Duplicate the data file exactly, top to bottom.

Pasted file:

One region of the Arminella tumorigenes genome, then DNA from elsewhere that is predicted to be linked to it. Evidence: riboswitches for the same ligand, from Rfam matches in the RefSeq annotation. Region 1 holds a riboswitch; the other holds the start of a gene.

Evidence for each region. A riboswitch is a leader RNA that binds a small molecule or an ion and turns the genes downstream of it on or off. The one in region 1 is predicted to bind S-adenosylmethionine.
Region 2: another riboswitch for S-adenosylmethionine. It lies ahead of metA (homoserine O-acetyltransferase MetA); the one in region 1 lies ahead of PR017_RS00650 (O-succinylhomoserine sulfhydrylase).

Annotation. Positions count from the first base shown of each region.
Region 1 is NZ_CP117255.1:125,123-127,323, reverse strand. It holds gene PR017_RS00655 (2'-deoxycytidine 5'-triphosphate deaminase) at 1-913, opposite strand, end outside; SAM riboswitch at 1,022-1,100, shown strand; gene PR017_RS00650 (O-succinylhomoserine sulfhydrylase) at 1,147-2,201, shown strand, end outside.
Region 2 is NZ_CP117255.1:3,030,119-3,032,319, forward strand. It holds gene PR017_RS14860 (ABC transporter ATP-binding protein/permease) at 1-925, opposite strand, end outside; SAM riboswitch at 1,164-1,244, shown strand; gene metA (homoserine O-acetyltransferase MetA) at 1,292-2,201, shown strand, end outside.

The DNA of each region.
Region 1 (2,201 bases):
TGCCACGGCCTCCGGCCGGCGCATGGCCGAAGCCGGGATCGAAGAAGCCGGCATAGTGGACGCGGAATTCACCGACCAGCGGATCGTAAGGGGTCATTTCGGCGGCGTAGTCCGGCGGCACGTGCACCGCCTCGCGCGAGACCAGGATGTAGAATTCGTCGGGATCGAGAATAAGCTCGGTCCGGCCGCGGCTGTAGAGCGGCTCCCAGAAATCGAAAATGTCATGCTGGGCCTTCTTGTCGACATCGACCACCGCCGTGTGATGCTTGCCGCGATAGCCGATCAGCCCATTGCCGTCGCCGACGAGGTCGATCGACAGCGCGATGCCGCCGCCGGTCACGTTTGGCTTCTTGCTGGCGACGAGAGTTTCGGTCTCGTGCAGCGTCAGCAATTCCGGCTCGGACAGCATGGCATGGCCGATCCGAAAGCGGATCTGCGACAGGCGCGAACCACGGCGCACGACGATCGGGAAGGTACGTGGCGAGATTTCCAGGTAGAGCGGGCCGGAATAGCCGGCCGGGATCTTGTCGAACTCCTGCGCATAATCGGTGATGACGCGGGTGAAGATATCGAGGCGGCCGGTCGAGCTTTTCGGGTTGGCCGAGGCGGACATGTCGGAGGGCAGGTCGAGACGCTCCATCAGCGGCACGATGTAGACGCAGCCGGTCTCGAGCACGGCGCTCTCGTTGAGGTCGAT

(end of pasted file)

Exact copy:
One region of the Arminella tumorigenes genome, then DNA from elsewhere that is predicted to be linked to it. Evidence: riboswitches for the same ligand, from Rfam matches in the RefSeq annotation. Region 1 holds a riboswitch; the other holds the start of a gene.

Evidence for each region. A riboswitch is a leader RNA that binds a small molecule or an ion and turns the genes downstream of it on or off. The one in region 1 is predicted to bind S-adenosylmethionine.
Region 2: another riboswitch for S-adenosylmethionine. It lies ahead of metA (homoserine O-acetyltransferase MetA); the one in region 1 lies ahead of PR017_RS00650 (O-succinylhomoserine sulfhydrylase).

Annotation. Positions count from the first base shown of each region.
Region 1 is NZ_CP117255.1:125,123-127,323, reverse strand. It holds gene PR017_RS00655 (2'-deoxycytidine 5'-triphosphate deaminase) at 1-913, opposite strand, end outside; SAM riboswitch at 1,022-1,100, shown strand; gene PR017_RS00650 (O-succinylhomoserine sulfhydrylase) at 1,147-2,201, shown strand, end outside.
Region 2 is NZ_CP117255.1:3,030,119-3,032,319, forward strand. It holds gene PR017_RS14860 (ABC transporter ATP-binding protein/permease) at 1-925, opposite strand, end outside; SAM riboswitch at 1,164-1,244, shown strand; gene metA (homoserine O-acetyltransferase MetA) at 1,292-2,201, shown strand, end outside.

The DNA of each region.
Region 1 (2,201 bases):
TGCCACGGCCTCCGGCCGGCGCATGGCCGAAGCCGGGATCGAAGAAGCCGGCATAGTGGACGCGGAATTCACCGACCAGCGGATCGTAAGGGGTCATTTCGGCGGCGTAGTCCGGCGGCACGTGCACCGCCTCGCGCGAGACCAGGATGTAGAATTCGTCGGGATCGAGAATAAGCTCGGTCCGGCCGCGGCTGTAGAGCGGCTCCCAGAAATCGAAAATGTCATGCTGGGCCTTCTTGTCGACATCGACCACCGCCGTGTGATGCTTGCCGCGATAGCCGATCAGCCCATTGCCGTCGCCGACGAGGTCGATCGACAGCGCGATGCCGCCGCCGGTCACGTTTGGCTTCTTGCTGGCGACGAGAGTTTCGGTCTCGTGCAGCGTCAGCAATTCCGGCTCGGACAGCATGGCATGGCCGATCCGAAAGCGGATCTGCGACAGGCGCGAACCACGGCGCACGACGATCGGGAAGGTACGTGGCGAGATTTCCAGGTAGAGCGGGCCGGAATAGCCGGCCGGGATCTTGTCGAACTCCTGCGCATAATCGGTGATGACGCGGGTGAAGATATCGAGGCGGCCGGTCGAGCTTTTCGGGTTGGCCGAGGCGGACATGTCGGAGGGCAGGTCGAGACGCTCCATCAGCGGCACGATGTAGACGCAGCCGGTCTCGAGCACGGCGCTCTCGTTGAGGTCGAT